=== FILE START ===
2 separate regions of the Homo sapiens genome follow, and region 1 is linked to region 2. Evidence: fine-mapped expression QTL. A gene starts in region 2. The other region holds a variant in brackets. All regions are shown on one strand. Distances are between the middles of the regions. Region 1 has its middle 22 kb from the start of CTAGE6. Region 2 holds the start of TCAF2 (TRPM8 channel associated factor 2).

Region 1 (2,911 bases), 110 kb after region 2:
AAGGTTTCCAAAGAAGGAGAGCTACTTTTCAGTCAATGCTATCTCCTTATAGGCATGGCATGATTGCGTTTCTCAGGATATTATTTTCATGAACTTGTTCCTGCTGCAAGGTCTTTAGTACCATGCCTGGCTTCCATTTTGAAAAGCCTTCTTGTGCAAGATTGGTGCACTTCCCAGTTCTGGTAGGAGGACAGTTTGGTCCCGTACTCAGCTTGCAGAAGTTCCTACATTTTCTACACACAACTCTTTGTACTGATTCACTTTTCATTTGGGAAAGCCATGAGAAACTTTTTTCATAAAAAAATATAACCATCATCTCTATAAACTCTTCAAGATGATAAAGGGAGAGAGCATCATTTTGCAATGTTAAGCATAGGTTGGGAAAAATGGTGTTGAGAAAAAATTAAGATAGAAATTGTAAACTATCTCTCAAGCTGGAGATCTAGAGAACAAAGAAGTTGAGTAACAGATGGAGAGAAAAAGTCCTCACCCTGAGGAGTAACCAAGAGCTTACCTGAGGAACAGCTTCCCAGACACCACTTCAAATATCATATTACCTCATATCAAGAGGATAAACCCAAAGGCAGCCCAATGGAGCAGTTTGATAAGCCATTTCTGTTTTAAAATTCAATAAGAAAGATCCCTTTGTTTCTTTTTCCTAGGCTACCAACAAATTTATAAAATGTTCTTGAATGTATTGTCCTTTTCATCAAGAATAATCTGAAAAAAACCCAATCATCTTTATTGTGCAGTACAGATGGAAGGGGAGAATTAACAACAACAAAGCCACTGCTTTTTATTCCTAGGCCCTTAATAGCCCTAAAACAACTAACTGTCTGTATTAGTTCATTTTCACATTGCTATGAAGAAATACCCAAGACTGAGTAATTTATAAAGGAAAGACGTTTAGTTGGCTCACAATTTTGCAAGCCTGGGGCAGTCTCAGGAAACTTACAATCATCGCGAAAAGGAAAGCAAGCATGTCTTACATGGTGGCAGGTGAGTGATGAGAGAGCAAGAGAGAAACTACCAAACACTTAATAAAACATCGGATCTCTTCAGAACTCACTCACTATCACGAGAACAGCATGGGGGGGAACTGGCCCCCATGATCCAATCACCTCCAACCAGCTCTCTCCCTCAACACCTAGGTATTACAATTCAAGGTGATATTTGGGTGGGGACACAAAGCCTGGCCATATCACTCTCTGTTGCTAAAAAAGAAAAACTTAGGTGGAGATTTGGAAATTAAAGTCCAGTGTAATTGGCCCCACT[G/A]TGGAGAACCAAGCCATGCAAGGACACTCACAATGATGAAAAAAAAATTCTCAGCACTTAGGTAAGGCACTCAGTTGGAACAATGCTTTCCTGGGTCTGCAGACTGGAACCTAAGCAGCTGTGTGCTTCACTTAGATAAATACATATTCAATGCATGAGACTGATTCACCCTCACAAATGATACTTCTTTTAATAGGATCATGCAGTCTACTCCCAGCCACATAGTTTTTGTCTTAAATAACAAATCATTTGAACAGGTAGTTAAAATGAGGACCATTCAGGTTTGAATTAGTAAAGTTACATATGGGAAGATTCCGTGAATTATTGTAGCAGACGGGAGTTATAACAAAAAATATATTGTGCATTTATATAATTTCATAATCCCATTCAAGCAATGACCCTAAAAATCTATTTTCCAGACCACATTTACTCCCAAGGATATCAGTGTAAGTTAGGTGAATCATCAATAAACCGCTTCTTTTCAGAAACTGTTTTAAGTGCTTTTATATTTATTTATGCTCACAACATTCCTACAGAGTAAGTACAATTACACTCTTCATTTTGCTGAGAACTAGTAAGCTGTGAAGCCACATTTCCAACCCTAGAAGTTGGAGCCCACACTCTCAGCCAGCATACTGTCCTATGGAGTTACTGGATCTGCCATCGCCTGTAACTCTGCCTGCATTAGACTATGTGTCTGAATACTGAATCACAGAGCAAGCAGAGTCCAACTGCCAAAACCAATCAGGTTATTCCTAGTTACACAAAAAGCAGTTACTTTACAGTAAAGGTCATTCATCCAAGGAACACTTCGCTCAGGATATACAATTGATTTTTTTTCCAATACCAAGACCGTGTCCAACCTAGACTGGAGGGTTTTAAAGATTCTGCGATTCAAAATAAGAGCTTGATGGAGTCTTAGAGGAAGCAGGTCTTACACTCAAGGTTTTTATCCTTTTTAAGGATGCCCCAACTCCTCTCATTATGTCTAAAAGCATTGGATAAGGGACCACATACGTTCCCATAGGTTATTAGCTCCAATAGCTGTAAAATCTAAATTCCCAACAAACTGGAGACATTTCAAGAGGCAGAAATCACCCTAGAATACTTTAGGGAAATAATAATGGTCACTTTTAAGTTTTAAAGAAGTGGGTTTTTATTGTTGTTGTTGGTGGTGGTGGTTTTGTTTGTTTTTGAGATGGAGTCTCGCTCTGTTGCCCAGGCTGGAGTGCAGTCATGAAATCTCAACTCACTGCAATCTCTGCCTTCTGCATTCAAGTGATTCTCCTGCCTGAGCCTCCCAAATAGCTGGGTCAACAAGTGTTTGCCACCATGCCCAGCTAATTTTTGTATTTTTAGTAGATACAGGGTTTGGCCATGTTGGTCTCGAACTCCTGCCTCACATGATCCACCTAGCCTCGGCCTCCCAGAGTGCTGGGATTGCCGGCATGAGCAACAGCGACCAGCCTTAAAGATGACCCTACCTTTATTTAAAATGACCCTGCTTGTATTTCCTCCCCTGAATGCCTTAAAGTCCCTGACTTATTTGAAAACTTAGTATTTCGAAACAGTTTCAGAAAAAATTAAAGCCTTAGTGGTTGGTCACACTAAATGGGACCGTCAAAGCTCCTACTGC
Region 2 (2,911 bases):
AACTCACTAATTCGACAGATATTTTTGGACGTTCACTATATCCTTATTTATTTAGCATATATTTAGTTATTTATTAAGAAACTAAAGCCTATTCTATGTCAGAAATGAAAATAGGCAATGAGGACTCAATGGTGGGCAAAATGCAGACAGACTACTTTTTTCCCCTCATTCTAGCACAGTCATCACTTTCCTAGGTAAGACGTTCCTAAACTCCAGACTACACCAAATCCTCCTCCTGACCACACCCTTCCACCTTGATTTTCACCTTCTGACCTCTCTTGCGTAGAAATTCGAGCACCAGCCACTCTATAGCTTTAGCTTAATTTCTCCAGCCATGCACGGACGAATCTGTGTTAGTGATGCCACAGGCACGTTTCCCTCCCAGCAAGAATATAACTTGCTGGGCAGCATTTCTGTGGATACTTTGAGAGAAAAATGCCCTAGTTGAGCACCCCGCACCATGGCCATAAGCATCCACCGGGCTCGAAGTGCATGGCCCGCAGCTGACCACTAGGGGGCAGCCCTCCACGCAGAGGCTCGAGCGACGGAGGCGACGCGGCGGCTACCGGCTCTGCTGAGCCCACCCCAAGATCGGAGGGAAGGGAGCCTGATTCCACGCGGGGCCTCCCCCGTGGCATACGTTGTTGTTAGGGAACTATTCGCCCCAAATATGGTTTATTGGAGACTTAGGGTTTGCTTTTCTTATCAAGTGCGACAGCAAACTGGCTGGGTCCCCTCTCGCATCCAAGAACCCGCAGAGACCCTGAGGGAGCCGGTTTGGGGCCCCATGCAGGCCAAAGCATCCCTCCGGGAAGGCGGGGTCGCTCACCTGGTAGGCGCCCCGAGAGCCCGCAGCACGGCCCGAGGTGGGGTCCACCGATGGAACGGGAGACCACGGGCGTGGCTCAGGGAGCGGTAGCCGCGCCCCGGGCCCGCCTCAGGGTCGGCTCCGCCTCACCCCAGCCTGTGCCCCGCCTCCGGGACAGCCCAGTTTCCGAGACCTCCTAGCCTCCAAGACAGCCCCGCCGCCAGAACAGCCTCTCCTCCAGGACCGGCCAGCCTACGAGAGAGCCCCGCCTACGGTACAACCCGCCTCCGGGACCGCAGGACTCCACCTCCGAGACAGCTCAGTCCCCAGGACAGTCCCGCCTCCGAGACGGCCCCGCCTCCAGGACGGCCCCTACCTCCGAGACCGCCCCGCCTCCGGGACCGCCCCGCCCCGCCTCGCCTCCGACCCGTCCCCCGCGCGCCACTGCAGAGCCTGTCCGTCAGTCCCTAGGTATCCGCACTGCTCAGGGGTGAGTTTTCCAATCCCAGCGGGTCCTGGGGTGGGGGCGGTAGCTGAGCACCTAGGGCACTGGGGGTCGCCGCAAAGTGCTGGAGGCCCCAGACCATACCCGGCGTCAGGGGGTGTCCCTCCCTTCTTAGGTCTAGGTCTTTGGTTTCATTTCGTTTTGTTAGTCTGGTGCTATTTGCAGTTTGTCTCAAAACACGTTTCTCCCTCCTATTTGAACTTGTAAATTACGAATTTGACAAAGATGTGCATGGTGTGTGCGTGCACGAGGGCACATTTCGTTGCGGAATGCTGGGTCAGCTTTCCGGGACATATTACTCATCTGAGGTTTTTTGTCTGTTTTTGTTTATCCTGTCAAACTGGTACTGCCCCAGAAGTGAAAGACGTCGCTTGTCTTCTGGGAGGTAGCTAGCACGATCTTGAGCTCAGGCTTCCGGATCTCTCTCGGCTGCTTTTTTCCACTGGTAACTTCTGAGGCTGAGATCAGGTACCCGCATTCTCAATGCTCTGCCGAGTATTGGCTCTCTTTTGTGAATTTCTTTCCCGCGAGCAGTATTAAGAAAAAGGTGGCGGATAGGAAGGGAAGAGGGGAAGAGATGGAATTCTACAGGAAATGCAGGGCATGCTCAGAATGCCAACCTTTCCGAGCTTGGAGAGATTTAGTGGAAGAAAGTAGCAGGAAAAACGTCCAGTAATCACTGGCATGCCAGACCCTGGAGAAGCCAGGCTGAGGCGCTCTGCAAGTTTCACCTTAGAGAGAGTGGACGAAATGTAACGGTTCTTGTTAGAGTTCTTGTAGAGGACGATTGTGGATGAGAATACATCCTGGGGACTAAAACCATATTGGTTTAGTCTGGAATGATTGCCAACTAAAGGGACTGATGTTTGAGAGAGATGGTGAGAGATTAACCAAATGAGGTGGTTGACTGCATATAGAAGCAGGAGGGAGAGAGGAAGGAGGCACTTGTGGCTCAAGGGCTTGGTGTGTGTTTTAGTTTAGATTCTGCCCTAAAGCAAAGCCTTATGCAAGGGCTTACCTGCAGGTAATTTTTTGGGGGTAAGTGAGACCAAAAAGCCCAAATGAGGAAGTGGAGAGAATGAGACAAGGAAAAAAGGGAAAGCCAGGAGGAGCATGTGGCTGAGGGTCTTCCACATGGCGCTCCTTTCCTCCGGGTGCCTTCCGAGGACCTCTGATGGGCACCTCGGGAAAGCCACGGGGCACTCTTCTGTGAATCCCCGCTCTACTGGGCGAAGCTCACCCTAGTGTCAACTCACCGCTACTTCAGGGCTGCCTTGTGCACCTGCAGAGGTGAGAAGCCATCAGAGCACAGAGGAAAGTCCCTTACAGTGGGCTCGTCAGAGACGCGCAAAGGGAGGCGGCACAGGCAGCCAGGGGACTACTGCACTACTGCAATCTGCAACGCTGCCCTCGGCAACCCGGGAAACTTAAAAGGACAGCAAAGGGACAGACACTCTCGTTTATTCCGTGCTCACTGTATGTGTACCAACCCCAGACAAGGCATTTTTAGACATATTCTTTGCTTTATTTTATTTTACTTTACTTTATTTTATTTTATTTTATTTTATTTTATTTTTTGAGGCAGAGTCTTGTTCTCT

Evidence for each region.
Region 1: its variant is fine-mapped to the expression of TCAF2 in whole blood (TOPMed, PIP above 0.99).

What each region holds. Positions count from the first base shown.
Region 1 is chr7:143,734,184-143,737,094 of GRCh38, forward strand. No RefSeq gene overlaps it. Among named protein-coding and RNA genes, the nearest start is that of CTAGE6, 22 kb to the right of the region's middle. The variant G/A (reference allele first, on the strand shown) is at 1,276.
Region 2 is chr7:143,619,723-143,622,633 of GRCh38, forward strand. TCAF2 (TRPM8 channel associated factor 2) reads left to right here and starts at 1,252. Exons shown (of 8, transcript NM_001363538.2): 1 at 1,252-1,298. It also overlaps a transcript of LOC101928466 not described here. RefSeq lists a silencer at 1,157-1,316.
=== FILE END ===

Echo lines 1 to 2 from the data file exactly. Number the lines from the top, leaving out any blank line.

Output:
2 separate regions of the Homo sapiens genome follow, and region 1 is linked to region 2. Evidence: fine-mapped expression QTL. A gene starts in region 2. The other region holds a variant in brackets. All regions are shown on one strand. Distances are between the middles of the regions. Region 1 has its middle 22 kb from the start of CTAGE6. Region 2 holds the start of TCAF2 (TRPM8 channel associated factor 2).

Region 1 (2,911 bases), 110 kb after region 2: